The Benefits of Modular Construction: Bridging of Factory and Field

By Kelsey Poinsatte-Jones, Head of Growth at Kwant.ai

Modular construction is the bridging of the factory and the field, relying on manufacturing-style production systems and pre-fabricated components that are produced off-site with minimal on-site assembly [1]. Places like Scandinavia and Japan previously experienced labor shortages, and their response to the labor shortages was modular construction [2]. While modular construction currently comprises 3% of the US residential market [3], we have to change the current approach because similar labor shortages are now occurring here in the US. 

Drivers of Cost and Productivity

The June 2019 McKinsey report on modular construction shows that modular construction can lead to a 20-50% accelerated schedule in development. One of the primary drivers of an accelerated schedule includes parallel on-site and off-site production. The lean off-site manufacturing process can be significantly faster than the onsite building process due to the enclosed and controlled factory environment, the ability to create repeatable processes, as well as increased levels of automation [4]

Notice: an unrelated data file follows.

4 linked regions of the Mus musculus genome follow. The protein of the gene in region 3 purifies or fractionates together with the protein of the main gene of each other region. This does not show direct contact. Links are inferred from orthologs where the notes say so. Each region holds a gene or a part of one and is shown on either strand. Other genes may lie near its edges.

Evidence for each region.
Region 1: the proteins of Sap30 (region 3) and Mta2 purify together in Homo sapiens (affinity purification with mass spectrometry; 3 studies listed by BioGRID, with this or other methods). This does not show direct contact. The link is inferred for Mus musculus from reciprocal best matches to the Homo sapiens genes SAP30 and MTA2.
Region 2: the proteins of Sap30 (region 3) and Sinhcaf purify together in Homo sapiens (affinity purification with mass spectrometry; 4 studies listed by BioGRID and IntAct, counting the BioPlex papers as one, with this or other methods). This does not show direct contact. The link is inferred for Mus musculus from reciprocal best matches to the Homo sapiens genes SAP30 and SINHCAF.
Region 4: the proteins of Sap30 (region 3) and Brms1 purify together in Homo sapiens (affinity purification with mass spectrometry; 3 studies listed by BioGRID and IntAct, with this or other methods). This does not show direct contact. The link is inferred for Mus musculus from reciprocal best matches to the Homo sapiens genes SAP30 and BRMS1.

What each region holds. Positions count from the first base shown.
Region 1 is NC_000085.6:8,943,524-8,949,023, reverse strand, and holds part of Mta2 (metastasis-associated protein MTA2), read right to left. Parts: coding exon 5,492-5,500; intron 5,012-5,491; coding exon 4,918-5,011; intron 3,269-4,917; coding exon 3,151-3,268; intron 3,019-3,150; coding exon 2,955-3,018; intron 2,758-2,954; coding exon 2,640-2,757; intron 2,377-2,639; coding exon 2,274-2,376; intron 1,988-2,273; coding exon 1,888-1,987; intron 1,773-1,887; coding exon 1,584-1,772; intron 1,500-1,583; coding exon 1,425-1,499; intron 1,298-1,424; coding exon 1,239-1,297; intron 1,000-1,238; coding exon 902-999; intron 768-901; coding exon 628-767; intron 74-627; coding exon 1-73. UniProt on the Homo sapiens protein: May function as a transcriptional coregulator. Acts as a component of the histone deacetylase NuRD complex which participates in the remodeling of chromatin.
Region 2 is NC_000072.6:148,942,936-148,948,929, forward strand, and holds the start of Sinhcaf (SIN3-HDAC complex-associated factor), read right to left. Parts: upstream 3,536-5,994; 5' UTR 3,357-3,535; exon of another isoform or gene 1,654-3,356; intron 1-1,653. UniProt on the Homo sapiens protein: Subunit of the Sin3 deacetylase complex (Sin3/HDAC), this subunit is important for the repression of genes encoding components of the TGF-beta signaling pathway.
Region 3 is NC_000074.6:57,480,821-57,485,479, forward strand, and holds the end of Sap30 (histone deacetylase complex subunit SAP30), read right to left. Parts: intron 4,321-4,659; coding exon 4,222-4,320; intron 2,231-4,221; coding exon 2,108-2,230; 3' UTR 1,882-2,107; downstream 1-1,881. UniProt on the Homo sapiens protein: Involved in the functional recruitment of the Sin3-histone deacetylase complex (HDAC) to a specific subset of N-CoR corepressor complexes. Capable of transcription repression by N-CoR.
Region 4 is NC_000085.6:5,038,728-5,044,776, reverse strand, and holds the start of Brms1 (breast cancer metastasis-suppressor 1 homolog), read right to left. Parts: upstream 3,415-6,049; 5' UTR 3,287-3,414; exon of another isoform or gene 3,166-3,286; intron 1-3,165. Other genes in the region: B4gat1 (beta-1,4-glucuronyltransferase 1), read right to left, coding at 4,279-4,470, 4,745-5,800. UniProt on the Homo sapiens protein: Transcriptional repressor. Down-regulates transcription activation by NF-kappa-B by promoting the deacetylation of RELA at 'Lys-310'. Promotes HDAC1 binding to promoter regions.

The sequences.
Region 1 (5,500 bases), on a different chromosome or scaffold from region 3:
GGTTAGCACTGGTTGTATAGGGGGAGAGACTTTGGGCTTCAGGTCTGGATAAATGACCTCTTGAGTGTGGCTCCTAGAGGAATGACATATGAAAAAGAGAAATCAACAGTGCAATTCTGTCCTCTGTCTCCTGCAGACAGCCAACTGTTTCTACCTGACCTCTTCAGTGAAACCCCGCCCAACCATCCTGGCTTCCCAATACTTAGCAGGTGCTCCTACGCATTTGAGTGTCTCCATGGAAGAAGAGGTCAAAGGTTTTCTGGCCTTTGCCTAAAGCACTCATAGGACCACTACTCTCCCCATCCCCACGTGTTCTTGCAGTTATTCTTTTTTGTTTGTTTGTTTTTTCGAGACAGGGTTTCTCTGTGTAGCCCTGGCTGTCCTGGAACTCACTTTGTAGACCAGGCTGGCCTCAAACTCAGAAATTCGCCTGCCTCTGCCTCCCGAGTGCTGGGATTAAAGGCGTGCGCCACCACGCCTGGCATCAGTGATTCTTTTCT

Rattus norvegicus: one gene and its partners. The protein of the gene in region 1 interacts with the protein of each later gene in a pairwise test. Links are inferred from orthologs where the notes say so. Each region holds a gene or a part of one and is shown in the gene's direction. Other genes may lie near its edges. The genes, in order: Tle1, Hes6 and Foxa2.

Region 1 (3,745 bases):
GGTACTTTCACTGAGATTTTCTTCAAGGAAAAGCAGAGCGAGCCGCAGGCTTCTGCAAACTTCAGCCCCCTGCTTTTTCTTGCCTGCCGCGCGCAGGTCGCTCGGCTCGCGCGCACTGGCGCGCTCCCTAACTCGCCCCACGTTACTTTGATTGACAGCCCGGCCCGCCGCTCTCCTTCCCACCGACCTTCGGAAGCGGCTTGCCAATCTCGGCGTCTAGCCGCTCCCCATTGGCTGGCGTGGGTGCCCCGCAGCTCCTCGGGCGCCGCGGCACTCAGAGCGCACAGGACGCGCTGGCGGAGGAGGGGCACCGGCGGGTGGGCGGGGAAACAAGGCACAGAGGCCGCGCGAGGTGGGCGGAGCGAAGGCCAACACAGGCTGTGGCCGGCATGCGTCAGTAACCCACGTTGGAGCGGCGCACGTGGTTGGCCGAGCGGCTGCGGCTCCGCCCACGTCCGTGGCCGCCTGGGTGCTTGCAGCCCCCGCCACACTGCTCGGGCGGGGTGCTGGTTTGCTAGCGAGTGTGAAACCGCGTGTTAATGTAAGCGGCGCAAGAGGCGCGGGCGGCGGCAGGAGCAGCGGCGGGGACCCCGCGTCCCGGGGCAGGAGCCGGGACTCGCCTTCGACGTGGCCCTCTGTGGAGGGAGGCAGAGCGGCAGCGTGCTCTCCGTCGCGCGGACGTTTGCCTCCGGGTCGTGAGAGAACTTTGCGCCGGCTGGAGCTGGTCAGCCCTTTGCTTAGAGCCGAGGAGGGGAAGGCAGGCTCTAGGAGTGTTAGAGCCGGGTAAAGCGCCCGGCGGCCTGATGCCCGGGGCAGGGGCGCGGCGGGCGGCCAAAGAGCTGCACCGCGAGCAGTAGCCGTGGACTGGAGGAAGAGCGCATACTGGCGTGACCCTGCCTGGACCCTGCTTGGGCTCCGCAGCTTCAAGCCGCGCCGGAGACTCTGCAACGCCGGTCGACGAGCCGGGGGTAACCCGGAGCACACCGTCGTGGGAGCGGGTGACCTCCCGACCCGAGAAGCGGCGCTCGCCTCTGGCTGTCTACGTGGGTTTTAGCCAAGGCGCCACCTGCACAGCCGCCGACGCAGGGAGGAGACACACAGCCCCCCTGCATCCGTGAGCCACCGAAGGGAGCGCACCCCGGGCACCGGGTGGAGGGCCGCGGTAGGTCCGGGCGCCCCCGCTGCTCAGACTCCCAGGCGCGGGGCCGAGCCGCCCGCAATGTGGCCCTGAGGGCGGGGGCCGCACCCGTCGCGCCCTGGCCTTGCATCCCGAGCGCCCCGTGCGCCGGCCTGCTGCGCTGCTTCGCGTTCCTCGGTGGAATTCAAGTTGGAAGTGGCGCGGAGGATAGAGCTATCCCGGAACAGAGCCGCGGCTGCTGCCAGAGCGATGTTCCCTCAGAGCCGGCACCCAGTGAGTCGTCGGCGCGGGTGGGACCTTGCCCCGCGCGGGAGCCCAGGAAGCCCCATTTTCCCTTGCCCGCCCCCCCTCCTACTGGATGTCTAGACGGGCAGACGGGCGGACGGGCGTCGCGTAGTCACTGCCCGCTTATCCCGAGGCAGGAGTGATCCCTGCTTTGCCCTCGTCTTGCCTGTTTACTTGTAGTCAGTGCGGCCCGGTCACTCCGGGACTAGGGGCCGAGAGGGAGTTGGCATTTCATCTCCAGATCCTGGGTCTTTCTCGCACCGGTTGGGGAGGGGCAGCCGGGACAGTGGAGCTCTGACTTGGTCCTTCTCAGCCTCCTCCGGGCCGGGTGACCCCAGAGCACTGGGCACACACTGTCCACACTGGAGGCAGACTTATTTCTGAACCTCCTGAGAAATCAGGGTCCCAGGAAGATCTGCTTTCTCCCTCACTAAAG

These same benefits result in cost savings with digitization and automation, leading to potentially greater volumes of production with greater investment in design and BIM work heavily invested to mitigate risk upfront. These benefits are being realized in places like China during the recent Coronavirus outbreak where 2 hospital buildings with approximately 1,000 beds each were constructed in 10 days [5]. These blueprints were used during the SARS outbreak in China in 2003, in which a 1,000 bed facility was constructed within a week [6]. We are starting to see things like 3-D printing of homes on Mars, which benefit from standardization and repeatable processes with thermal considerations [7]

The Everyday Benefits of Modular Construction

The everyday benefits, including improved sustainability, significant cost savings, improved safety, and greater precision on-site, are being realized on a large scale, from the development of a daycare center at MIT in Cambridge, MA [8], to the construction of 850 bathroom units at a residence hall at the University of Michigan [9]. Buildings greater than 30 stories tall are already being built in places like the US, UK, and Singapore [10, 11, 12]. For example, Autodesk worked with modular home manufacturers, Factory OS and Blok to construct a 5-story building on the west coast in 6 days [13].